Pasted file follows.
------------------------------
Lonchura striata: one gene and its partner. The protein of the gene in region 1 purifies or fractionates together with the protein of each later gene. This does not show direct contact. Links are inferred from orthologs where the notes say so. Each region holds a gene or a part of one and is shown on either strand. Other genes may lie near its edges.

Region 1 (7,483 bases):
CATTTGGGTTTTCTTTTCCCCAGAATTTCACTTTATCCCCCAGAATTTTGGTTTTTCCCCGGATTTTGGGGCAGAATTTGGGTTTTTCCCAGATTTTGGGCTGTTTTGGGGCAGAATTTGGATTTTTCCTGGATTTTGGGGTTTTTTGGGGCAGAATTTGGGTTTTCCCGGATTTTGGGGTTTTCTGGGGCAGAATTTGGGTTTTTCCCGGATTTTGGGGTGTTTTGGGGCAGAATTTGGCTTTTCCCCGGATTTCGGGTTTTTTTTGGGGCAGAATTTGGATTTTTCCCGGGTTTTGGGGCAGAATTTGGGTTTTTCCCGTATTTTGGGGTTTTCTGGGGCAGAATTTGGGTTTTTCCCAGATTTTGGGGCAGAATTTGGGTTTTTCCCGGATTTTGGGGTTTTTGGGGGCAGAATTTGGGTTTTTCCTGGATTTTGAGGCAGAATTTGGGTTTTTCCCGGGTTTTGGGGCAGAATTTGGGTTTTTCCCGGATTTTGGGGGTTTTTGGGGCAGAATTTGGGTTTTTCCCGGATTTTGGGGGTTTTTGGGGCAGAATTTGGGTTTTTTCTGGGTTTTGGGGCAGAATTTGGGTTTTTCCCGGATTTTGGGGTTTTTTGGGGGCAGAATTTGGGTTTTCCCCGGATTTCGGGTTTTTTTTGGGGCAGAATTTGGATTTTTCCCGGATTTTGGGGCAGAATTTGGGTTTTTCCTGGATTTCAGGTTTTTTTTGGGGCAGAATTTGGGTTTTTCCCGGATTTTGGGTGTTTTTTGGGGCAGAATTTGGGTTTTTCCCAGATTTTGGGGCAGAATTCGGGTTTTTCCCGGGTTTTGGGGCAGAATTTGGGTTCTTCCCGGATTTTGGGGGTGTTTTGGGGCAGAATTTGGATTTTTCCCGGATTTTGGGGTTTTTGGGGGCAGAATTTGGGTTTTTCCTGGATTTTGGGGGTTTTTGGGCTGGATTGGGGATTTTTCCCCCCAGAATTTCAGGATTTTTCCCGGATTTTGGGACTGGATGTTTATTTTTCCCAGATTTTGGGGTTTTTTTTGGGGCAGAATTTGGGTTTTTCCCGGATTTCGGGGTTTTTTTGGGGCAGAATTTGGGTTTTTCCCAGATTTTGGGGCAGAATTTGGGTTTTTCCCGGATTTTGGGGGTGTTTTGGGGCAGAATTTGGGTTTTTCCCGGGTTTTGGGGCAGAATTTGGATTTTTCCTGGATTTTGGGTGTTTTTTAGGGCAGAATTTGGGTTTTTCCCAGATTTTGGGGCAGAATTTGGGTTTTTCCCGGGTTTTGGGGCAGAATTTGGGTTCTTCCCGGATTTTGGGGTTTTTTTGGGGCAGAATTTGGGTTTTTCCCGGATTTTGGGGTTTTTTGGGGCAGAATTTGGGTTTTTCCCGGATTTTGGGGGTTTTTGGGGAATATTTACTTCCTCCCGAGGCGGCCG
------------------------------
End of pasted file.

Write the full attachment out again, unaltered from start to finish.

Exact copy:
Lonchura striata: one gene and its partner. The protein of the gene in region 1 purifies or fractionates together with the protein of each later gene. This does not show direct contact. Links are inferred from orthologs where the notes say so. Each region holds a gene or a part of one and is shown on either strand. Other genes may lie near its edges.

Region 1 (7,483 bases):
CATTTGGGTTTTCTTTTCCCCAGAATTTCACTTTATCCCCCAGAATTTTGGTTTTTCCCCGGATTTTGGGGCAGAATTTGGGTTTTTCCCAGATTTTGGGCTGTTTTGGGGCAGAATTTGGATTTTTCCTGGATTTTGGGGTTTTTTGGGGCAGAATTTGGGTTTTCCCGGATTTTGGGGTTTTCTGGGGCAGAATTTGGGTTTTTCCCGGATTTTGGGGTGTTTTGGGGCAGAATTTGGCTTTTCCCCGGATTTCGGGTTTTTTTTGGGGCAGAATTTGGATTTTTCCCGGGTTTTGGGGCAGAATTTGGGTTTTTCCCGTATTTTGGGGTTTTCTGGGGCAGAATTTGGGTTTTTCCCAGATTTTGGGGCAGAATTTGGGTTTTTCCCGGATTTTGGGGTTTTTGGGGGCAGAATTTGGGTTTTTCCTGGATTTTGAGGCAGAATTTGGGTTTTTCCCGGGTTTTGGGGCAGAATTTGGGTTTTTCCCGGATTTTGGGGGTTTTTGGGGCAGAATTTGGGTTTTTCCCGGATTTTGGGGGTTTTTGGGGCAGAATTTGGGTTTTTTCTGGGTTTTGGGGCAGAATTTGGGTTTTTCCCGGATTTTGGGGTTTTTTGGGGGCAGAATTTGGGTTTTCCCCGGATTTCGGGTTTTTTTTGGGGCAGAATTTGGATTTTTCCCGGATTTTGGGGCAGAATTTGGGTTTTTCCTGGATTTCAGGTTTTTTTTGGGGCAGAATTTGGGTTTTTCCCGGATTTTGGGTGTTTTTTGGGGCAGAATTTGGGTTTTTCCCAGATTTTGGGGCAGAATTCGGGTTTTTCCCGGGTTTTGGGGCAGAATTTGGGTTCTTCCCGGATTTTGGGGGTGTTTTGGGGCAGAATTTGGATTTTTCCCGGATTTTGGGGTTTTTGGGGGCAGAATTTGGGTTTTTCCTGGATTTTGGGGGTTTTTGGGCTGGATTGGGGATTTTTCCCCCCAGAATTTCAGGATTTTTCCCGGATTTTGGGACTGGATGTTTATTTTTCCCAGATTTTGGGGTTTTTTTTGGGGCAGAATTTGGGTTTTTCCCGGATTTCGGGGTTTTTTTGGGGCAGAATTTGGGTTTTTCCCAGATTTTGGGGCAGAATTTGGGTTTTTCCCGGATTTTGGGGGTGTTTTGGGGCAGAATTTGGGTTTTTCCCGGGTTTTGGGGCAGAATTTGGATTTTTCCTGGATTTTGGGTGTTTTTTAGGGCAGAATTTGGGTTTTTCCCAGATTTTGGGGCAGAATTTGGGTTTTTCCCGGGTTTTGGGGCAGAATTTGGGTTCTTCCCGGATTTTGGGGTTTTTTTGGGGCAGAATTTGGGTTTTTCCCGGATTTTGGGGTTTTTTGGGGCAGAATTTGGGTTTTTCCCGGATTTTGGGGGTTTTTGGGGAATATTTACTTCCTCCCGAGGCGGCCG